Q Two quick clarifications, please. Was the lunch with Chairman Greenspan scheduled previously, previous to the --
MR. McCLELLAN: No.
Q So it was --
MR. McCLELLAN: He does have lunch with Chairman Greenspan from time-to-time, but this was set up for the purpose of talking about the economic impact.
Q And the second is, based on what you have said today, and what the President said this morning on television, is it fair to say that the President feels that all the help has been provided as quickly and sufficient quantity as possible?
MR. McCLELLAN: Ed, for those on the ground who are still in need of assistance, I think they would tell you that it hasn't. They need that help yesterday. But we are doing everything in our power to get assistance to those who need it. Obviously, when you have a situation of this magnitude, you have to prioritize, what are the most urgent pressing needs and make sure that those needs are being met first. And that's what we're doing in partnership with state and local authorities.
Q Scott, I know the President obviously is focused on response efforts right now, but can I talk to you about preparedness? Is the President satisfied with the way assets were pre-positioned, specifically in those areas like New Orleans and Mississippi, New Orleans particularly, a place that was identified by the Red Cross as being particularly vulnerable because of its geographical location. Is the President satisfied?
MR. McCLELLAN: One thing that I think is important to keep in mind at this time, this is the immediate aftermath of a major catastrophe. This is a time when the whole country needs to come together to help those in the region. And that's where our focus is. This is not a time to get into any finger pointing or politics or anything of that nature. This is a time to make sure all our resources available are focused where they need to be, and that is on the people who have been displaced or the people who have been otherwise affected by this natural disaster. And that's exactly what we're doing.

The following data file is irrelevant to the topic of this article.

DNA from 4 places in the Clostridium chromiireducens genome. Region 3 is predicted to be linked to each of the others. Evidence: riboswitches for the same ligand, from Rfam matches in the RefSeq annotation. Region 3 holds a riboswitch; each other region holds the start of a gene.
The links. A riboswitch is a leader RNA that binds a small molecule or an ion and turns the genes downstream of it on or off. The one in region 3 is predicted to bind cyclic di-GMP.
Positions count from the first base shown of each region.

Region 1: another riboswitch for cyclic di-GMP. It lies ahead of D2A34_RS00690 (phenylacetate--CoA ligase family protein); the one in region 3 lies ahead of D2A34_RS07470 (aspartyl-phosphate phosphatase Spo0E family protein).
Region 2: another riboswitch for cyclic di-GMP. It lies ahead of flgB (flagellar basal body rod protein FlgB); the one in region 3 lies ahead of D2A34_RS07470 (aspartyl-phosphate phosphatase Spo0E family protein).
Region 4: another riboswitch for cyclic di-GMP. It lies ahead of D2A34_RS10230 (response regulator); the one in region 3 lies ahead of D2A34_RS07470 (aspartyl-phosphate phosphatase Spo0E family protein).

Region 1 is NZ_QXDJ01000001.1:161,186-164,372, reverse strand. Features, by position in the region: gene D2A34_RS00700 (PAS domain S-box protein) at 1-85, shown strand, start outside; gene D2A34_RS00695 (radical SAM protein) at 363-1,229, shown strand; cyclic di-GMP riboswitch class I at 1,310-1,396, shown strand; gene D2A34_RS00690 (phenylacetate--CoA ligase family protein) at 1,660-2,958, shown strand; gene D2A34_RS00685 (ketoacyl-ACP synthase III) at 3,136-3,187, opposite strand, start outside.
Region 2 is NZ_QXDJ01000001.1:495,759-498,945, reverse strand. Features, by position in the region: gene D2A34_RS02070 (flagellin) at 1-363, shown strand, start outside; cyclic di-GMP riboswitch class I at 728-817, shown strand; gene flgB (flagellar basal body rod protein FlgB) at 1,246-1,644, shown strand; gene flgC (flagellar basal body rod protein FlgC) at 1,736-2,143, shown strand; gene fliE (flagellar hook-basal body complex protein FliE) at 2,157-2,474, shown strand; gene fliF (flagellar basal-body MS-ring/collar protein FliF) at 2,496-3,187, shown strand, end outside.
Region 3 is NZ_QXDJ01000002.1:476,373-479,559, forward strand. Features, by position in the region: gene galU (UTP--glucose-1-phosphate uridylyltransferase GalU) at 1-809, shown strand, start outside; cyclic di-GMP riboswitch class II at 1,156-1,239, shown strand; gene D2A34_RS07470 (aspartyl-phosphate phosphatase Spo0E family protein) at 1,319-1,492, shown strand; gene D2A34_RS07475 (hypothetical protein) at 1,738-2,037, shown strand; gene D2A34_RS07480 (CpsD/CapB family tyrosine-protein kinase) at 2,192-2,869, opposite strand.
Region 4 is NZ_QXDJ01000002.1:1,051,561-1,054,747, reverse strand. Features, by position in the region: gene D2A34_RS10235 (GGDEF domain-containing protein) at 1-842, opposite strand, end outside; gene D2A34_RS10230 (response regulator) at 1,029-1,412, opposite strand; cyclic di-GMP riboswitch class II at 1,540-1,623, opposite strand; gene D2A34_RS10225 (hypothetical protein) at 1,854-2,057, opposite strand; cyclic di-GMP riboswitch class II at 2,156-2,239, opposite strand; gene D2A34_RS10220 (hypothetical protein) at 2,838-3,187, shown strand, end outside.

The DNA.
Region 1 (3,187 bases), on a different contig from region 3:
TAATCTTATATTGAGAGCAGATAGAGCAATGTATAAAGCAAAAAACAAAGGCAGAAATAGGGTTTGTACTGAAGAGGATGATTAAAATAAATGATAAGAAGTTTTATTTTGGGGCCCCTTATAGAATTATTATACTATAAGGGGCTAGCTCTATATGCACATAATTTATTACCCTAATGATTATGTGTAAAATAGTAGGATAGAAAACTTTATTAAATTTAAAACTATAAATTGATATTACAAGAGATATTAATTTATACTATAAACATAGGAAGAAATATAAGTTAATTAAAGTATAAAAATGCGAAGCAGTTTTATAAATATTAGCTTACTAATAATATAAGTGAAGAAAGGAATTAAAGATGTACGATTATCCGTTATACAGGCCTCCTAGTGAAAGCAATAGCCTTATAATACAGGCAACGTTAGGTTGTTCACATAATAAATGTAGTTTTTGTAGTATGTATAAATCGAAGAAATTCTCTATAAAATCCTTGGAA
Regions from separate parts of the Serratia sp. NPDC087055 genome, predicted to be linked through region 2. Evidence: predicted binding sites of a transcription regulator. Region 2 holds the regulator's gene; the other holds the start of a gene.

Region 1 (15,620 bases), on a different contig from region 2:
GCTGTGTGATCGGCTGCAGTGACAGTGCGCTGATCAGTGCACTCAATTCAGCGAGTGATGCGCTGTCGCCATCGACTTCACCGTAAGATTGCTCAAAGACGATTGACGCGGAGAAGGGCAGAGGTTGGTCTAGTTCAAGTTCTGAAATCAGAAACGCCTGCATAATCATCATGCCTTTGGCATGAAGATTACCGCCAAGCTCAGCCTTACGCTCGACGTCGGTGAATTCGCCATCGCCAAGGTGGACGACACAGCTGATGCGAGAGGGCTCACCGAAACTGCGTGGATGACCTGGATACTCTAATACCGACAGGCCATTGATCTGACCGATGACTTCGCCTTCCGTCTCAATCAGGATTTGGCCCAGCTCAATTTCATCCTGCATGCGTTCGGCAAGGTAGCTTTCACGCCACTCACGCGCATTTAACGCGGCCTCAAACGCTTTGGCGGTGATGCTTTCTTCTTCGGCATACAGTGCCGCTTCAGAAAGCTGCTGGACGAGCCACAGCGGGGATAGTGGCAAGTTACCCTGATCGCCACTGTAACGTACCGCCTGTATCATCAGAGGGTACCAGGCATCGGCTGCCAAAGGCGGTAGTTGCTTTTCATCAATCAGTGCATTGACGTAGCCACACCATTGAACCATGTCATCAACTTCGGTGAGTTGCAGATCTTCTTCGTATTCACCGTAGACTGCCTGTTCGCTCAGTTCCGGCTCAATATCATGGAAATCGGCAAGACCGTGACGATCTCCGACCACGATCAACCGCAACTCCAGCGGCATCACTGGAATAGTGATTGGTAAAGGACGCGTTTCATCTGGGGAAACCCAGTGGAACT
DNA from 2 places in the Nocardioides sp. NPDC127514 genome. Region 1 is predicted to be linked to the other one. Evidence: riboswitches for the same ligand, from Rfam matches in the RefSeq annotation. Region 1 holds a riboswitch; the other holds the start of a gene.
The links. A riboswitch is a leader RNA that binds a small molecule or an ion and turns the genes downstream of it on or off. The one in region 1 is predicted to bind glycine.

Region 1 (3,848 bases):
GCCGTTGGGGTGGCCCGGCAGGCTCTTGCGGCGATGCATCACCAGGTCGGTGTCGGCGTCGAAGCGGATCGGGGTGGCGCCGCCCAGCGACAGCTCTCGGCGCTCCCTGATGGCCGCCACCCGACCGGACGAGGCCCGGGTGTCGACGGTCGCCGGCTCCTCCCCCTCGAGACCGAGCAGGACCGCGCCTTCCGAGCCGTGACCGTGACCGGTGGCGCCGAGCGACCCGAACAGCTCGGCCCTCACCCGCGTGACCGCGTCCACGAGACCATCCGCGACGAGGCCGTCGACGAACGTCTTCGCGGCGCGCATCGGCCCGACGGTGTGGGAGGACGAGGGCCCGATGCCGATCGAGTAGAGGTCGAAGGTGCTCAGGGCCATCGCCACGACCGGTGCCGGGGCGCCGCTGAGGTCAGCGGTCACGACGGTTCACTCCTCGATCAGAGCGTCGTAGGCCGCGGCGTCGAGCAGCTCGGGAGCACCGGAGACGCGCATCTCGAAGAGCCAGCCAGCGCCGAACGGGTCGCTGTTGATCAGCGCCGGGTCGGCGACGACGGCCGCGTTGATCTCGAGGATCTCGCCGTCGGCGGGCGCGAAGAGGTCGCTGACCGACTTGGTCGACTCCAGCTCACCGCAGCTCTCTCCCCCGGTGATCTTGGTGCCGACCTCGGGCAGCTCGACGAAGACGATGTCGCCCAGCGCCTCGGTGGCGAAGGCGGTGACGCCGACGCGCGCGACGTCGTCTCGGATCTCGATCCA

In terms of the hurricane, itself, remember we took a number of steps prior to the hurricane hitting the Gulf Coast region. We -- the President issued disaster declarations for the states in the region prior to the hurricane hitting shore. That enabled FEMA to fully mobilize all the resources needed to pre-position assets, like disaster medical assistance teams and search and rescue teams, so that they would be able to quickly deploy and help.
I think on Tuesday everybody recognized that this -- if not sooner -- that this natural disaster is unprecedented. It is, as I said, perhaps the, if not -- certainly one of, if not the, worst natural disasters in our nation's history. And that's we have a massive federal response effort underway. But Mike Brown was working closely with the state and local authorities in the region last week, leading up to the hurricane hitting at the early part of this week. And so there was a lot of pre-positioning of assets and people and resources prior to the arrival of Katrina.
Q Scott, there's already a line of discussion going on about the funding of projects prior to this, whether projects in New Orleans, in particular, were under funded because of the Iraq war or for other reasons. Is there a -- do you find any of this criticism legitimate? Do you think there is any second-guessing to be done now about priorities, given that the New Orleans situation was sort of obvious to a lot of the experts?
MR. McCLELLAN: As I indicated, this is not a time for politics. This is a time for the nation to come together and help those in the Gulf Coast region. And that's where our focus is. This is not a time for finger-pointing or playing politics. And I think the last thing that the people who have been displaced or the people who have been affected need is people seeking partisan gain in Washington. And so if that's what you're talking about, that's one thing.